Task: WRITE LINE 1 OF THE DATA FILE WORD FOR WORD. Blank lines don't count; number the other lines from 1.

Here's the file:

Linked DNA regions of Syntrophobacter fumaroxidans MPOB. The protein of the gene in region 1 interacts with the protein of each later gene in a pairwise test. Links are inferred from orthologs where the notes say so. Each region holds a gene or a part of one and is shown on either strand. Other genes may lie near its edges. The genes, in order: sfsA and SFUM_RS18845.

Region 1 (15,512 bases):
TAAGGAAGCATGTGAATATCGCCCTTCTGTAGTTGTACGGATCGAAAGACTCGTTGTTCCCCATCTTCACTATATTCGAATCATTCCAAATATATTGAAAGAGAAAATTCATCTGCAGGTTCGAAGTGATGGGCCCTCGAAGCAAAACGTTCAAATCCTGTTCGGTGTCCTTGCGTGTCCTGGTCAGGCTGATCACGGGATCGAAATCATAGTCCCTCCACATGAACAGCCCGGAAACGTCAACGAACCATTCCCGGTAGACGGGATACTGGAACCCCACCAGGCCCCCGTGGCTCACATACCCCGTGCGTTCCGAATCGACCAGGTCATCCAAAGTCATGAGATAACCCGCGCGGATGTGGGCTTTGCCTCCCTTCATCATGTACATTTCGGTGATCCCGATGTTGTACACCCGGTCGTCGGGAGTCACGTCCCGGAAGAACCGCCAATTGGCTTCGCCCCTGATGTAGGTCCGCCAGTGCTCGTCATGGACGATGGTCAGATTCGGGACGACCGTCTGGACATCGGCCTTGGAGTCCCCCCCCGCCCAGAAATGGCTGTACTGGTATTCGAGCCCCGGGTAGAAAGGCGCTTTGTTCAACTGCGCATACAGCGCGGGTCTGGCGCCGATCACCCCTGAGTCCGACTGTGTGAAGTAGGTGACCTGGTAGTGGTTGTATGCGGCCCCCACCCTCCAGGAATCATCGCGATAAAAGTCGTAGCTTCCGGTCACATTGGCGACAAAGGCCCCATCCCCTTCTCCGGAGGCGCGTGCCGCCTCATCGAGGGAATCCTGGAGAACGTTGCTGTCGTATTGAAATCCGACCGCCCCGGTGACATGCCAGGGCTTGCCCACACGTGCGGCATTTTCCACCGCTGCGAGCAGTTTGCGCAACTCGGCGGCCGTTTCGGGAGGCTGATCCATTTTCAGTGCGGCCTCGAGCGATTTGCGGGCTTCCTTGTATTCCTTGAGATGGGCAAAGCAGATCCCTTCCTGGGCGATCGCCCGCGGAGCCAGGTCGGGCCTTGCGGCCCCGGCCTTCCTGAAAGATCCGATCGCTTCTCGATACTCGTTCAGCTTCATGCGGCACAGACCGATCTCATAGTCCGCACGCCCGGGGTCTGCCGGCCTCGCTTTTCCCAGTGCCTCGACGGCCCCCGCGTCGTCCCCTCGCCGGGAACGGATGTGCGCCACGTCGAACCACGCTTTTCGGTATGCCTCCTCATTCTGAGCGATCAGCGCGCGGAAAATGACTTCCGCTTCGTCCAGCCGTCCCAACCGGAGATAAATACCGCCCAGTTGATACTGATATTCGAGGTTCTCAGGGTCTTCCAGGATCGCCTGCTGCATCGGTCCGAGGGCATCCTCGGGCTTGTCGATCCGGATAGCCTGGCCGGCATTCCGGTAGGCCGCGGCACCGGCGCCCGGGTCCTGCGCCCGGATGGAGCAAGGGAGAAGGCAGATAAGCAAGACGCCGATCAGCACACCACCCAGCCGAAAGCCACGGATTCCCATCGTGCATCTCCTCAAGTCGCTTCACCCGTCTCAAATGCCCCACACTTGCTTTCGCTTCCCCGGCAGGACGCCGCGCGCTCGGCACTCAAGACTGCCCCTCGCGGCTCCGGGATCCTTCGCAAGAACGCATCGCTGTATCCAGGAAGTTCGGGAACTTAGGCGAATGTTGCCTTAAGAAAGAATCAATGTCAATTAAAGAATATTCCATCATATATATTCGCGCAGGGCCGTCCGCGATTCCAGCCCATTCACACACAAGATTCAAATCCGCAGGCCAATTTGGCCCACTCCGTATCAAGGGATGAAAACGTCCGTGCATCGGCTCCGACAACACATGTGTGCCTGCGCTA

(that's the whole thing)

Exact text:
Linked DNA regions of Syntrophobacter fumaroxidans MPOB. The protein of the gene in region 1 interacts with the protein of each later gene in a pairwise test. Links are inferred from orthologs where the notes say so. Each region holds a gene or a part of one and is shown on either strand. Other genes may lie near its edges. The genes, in order: sfsA and SFUM_RS18845.